August 02, 2021

Purchase Order Loans vs. Small Business Loans: How to Decide

Two popular—but very different—options are purchase order loans and small business loans. Both purchase order and small business loans can be hugely beneficial, but only if they’re used strategically. To ensure you choose the right option, this post will compare and contrast purchase order funding and small business loans. To ensure we’re on the same page, we’ll start with a quick review of purchase order financing. You can also review the definition of small business loans in this post.

What is Purchase Order Financing?

Purchase order (PO) financing is a type of funding that businesses use when they receive a customer order that they don’t have enough cash to fulfill. It enables them to make large purchase orders, even if they're having cash flow issues. Here’s how purchase order financing works:
  1. The purchase order lender pays your supplier for the cost of fulfilling your customer’s order.
  2. Your supplier delivers the products to your customer and you invoice the customer.
  3. Your customer’s payment goes directly to the purchase order financing company who deducts their fee and passes payment on to your business.
Depending on the lender, your supplier’s reputation, and your customer’s credit, PO financing typically covers 80 to 100 percent of the purchase order cost.

Small Business Loans vs. Purchase Order Financing

Despite their different structure, many entrepreneurs have used both small business loans and PO financing to great effect. To help you determine the best fit for your business, the following section will compare PO financing and small business loans based on:
  • Application process
  • Eligibility requirements
  • Use of funds
  • Cost

Application Processes

Generally speaking, you can obtain purchase order financing much more quickly than you can a small business loan. Traditional small business loans from a credit union or bank can take a month or more. However, alternative options, such as online lenders, can accept, process, and approve your application in just a few days. In fact, with an existing online lender relationship, application for a small business loan may be as quick as it is for PO financing. All that said, both PO financing and small business loans usually require extensive documentation. New call-to-action

Eligibility Requirements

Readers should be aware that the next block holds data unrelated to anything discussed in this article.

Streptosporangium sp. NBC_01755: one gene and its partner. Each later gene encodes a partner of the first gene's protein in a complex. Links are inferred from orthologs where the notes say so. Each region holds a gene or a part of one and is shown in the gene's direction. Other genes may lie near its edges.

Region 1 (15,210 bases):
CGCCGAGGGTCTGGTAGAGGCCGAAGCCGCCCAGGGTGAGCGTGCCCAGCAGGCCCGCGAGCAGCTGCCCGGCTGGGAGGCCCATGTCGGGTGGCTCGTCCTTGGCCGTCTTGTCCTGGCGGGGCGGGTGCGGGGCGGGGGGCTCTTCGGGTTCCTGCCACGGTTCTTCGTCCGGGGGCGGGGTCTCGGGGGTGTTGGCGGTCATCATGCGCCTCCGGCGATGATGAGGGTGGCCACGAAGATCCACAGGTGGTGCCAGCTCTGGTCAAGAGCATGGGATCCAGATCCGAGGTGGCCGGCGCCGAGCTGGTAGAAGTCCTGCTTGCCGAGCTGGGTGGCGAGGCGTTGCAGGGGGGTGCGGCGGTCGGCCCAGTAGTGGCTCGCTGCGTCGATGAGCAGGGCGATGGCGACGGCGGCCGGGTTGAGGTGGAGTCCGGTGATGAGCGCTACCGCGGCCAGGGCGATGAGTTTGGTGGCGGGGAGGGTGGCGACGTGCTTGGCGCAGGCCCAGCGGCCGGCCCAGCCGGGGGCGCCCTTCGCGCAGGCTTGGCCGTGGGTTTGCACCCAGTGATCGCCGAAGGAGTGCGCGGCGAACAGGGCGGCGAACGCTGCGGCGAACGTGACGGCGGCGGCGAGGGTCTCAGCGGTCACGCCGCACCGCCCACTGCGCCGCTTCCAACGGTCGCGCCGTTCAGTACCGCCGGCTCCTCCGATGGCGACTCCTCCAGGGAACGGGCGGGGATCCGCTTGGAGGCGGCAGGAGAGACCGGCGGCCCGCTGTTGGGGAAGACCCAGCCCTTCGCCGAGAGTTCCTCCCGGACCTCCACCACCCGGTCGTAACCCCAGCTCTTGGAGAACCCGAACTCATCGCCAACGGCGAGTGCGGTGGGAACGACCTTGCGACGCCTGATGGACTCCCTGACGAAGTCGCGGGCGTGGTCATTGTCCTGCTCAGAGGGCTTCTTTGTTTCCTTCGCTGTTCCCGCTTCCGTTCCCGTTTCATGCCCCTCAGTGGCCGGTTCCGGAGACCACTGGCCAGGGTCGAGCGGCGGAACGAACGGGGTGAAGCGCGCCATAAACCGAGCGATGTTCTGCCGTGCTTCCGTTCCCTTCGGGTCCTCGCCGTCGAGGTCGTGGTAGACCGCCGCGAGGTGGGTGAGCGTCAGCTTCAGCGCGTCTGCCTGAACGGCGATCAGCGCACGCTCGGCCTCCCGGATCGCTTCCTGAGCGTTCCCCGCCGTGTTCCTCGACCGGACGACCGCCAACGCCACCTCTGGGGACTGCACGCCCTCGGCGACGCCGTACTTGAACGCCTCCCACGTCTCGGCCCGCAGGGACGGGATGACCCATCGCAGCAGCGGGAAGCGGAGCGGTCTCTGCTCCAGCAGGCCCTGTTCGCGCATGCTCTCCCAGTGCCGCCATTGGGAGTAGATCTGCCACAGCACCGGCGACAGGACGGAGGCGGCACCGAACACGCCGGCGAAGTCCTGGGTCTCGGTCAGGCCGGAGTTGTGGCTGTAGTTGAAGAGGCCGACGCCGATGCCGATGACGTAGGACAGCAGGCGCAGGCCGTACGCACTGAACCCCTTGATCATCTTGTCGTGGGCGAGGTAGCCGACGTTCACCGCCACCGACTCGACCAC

With a small business loan, the lender’s main concern is that you can repay the loan. So your eligibility requirements will center around your creditworthiness, business history, revenue, and debt load. Depending on the type of small business loan, you’ll need to have a good credit history, at least a few years in business, and a debt-to-income ratio around 36 percent or lower. PO lenders are about much different factors than small business lenders. PO lenders want to ensure the sale is sufficiently large, the supplier can fulfill the order, your customer can pay for it, and the order is non-cancelable. According to BizJournals, the minimum requirements to qualify for PO financing are:
  • Creditworthy supplier and customer
  • Profit margins 15 percent or higher
  • Must have business or government customers (B2C not eligible)
  • Must sell tangible goods

Use of Funds

Entrepreneurs can use small business loans for a variety of expenses including inventory, equipment, administrative costs, marketing, expansions, and more. On the other hand, you can only use PO financing to cover the cost of paying your supplier to provide the goods you sell. As you can see, compared to small business loans, PO financing is far less flexible in terms of use of funds. Yet if you only need to cover the expense of fulfilling a purchase order, this inflexibility won’t be a problem.


Small business lenders charge you fees and interest based on fixed or variable interest rates, while PO lenders only charge fees. PO financing fees vary but they are structured based on a set percentage of the funds you owe your supplier. For example, suppose you owe your supplier $100,000, the PO financing firm would charge you between 1 and 6 percent of that $100,000 every 30 days. As you can see, the amount you pay on a purchase order loan depends on when your customer pays. Still, if you convert the PO financing costs to an annual percentage rate (APR), it’ll usually be higher than a small business loan’s APR.

Conclusion: Which Loan Option is Right for You?

If you need to fund anything other than a purchase order, small business loans are a better option than PO financing. After all, the only thing you can finance with PO financing is a purchase order. However, if you need working capital to finance order fulfillment or have cash flow problems, both purchase order and small business loans can work. Purchase order financing is faster but typically more expensive. Also, if your credit isn’t sufficient to qualify for a small business loan, you may still qualify for PO financing. All that said, if you can qualify for a small business loan and its application is fast enough, that’s probably the best route for you. Therefore, if your credit score is bad, or you can’t get approved for a small business loan quickly enough, a PO loan may be a financing option worth considering.